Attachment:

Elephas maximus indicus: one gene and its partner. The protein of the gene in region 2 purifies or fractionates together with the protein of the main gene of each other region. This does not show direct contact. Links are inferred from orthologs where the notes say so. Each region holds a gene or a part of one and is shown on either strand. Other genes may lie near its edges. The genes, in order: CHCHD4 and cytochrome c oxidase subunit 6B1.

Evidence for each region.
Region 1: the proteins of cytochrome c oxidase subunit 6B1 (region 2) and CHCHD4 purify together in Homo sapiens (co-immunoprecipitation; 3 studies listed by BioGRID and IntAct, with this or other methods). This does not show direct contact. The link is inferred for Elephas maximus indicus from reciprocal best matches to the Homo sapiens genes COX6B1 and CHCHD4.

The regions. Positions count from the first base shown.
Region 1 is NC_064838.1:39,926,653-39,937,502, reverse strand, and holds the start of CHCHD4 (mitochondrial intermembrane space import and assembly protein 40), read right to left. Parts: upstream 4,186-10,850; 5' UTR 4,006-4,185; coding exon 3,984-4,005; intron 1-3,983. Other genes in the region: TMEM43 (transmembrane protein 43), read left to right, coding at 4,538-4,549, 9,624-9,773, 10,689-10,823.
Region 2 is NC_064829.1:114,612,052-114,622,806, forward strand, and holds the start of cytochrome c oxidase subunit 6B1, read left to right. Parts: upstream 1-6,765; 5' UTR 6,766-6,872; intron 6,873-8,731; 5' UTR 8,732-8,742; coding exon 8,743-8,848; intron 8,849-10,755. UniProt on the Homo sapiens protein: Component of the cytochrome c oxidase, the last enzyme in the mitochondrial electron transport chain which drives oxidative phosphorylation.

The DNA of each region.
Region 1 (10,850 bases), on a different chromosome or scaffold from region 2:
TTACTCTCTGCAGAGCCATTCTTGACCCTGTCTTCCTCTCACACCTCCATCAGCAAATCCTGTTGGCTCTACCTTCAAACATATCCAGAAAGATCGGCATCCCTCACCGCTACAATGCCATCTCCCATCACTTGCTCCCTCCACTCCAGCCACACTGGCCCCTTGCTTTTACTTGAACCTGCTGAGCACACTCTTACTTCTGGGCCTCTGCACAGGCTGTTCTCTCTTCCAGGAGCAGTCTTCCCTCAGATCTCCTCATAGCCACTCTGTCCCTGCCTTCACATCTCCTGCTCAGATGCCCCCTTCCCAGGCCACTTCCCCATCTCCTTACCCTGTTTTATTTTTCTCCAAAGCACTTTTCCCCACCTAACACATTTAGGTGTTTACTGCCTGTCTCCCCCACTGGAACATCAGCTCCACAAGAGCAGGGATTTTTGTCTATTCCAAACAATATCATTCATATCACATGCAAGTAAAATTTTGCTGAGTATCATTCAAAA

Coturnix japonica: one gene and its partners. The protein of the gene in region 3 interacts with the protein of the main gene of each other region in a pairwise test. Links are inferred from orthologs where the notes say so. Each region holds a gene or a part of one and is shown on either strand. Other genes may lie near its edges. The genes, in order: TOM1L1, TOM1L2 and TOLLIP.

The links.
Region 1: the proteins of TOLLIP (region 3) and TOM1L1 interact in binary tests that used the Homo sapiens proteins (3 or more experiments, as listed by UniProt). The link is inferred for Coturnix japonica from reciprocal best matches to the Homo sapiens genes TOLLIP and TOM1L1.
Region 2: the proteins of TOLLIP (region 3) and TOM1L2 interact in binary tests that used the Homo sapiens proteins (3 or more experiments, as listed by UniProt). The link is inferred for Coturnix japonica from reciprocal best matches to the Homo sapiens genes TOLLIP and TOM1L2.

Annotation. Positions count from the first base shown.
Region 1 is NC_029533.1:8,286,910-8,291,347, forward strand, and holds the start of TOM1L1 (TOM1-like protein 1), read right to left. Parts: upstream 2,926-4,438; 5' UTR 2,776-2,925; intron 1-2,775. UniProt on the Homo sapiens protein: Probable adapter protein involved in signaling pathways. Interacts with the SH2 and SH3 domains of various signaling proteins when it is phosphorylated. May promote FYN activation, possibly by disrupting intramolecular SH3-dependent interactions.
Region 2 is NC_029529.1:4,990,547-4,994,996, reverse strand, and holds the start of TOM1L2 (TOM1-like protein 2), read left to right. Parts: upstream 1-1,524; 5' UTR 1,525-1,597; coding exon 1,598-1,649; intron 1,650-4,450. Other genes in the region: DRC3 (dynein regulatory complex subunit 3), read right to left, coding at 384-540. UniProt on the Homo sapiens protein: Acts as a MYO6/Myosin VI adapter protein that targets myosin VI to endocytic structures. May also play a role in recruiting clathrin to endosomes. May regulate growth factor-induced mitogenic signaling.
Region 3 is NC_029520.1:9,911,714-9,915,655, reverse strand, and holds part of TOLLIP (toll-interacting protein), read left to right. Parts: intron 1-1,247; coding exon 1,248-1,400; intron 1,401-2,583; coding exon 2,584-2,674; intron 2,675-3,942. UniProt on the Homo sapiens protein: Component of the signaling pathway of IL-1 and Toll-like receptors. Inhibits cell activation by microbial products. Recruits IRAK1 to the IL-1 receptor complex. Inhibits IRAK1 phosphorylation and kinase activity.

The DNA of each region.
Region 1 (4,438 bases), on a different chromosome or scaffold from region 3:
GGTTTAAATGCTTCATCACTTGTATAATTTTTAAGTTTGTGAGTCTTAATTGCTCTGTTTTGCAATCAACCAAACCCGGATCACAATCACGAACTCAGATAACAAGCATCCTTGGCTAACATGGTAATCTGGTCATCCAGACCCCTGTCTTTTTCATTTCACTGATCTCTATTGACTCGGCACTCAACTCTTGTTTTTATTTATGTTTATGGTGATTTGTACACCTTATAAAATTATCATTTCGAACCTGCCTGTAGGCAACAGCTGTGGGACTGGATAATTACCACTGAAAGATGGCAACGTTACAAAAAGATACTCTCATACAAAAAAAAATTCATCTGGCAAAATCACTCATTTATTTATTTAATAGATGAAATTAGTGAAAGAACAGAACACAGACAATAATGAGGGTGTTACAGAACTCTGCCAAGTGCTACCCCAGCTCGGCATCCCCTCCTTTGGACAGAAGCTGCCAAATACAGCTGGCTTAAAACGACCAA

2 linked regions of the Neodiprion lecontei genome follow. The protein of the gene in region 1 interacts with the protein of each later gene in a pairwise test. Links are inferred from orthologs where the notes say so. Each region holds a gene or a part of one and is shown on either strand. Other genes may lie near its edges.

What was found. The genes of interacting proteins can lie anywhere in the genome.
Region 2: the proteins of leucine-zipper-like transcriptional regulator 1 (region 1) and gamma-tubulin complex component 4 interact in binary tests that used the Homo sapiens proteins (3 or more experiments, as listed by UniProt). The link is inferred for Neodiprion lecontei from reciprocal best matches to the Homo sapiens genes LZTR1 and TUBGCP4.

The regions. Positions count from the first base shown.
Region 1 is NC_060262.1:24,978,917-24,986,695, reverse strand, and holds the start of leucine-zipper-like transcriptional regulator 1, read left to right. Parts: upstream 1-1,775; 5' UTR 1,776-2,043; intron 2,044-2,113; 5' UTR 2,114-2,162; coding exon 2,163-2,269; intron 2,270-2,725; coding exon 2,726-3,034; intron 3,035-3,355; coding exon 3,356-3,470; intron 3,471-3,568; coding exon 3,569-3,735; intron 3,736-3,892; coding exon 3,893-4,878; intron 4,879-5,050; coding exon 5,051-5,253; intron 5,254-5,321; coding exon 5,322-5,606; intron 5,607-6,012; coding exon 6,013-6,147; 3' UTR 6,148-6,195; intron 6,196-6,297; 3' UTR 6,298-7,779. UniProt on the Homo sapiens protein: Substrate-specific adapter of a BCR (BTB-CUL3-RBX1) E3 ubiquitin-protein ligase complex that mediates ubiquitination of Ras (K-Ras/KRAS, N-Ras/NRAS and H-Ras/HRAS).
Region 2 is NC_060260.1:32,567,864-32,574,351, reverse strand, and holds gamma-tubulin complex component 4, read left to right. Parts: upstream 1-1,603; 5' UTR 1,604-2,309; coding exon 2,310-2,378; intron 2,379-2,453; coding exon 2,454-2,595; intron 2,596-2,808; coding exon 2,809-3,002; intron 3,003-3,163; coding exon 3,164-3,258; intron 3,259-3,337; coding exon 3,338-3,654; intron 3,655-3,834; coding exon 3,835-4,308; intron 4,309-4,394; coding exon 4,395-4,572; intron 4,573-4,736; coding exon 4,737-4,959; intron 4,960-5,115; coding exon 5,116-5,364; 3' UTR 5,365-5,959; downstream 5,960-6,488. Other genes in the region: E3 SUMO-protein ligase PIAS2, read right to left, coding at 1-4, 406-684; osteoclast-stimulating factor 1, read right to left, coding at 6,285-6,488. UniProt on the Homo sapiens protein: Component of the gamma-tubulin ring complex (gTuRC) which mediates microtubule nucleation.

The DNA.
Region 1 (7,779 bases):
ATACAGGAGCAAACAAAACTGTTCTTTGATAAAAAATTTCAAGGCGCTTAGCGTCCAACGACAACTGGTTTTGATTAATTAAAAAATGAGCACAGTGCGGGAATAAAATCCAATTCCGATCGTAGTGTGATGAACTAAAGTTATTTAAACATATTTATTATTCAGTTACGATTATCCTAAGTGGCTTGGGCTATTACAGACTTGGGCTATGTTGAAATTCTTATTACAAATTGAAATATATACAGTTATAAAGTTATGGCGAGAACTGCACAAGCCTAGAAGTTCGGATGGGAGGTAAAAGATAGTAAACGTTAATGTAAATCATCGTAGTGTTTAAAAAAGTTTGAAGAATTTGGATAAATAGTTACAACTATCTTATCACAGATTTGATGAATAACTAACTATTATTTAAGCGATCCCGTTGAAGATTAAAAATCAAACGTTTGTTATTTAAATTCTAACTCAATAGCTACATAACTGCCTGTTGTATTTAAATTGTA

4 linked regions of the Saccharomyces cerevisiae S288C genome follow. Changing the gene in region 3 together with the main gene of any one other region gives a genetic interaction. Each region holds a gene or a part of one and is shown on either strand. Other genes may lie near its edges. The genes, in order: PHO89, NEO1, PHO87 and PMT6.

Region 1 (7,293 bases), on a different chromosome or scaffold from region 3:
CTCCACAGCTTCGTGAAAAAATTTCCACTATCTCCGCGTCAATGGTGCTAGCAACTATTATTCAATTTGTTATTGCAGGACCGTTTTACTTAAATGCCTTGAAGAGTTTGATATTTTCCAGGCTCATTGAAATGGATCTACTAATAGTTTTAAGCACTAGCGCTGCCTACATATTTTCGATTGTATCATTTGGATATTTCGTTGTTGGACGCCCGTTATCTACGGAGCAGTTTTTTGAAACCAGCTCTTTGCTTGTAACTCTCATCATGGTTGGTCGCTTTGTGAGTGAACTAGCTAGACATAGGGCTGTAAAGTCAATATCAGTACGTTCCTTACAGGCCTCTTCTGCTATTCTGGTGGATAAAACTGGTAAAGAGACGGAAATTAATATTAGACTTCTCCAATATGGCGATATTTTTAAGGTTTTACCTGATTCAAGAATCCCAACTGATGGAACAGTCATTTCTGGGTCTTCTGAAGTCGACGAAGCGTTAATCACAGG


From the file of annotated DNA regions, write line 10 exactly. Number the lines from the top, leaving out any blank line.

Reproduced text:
Coturnix japonica: one gene and its partners. The protein of the gene in region 3 interacts with the protein of the main gene of each other region in a pairwise test. Links are inferred from orthologs where the notes say so. Each region holds a gene or a part of one and is shown on either strand. Other genes may lie near its edges. The genes, in order: TOM1L1, TOM1L2 and TOLLIP.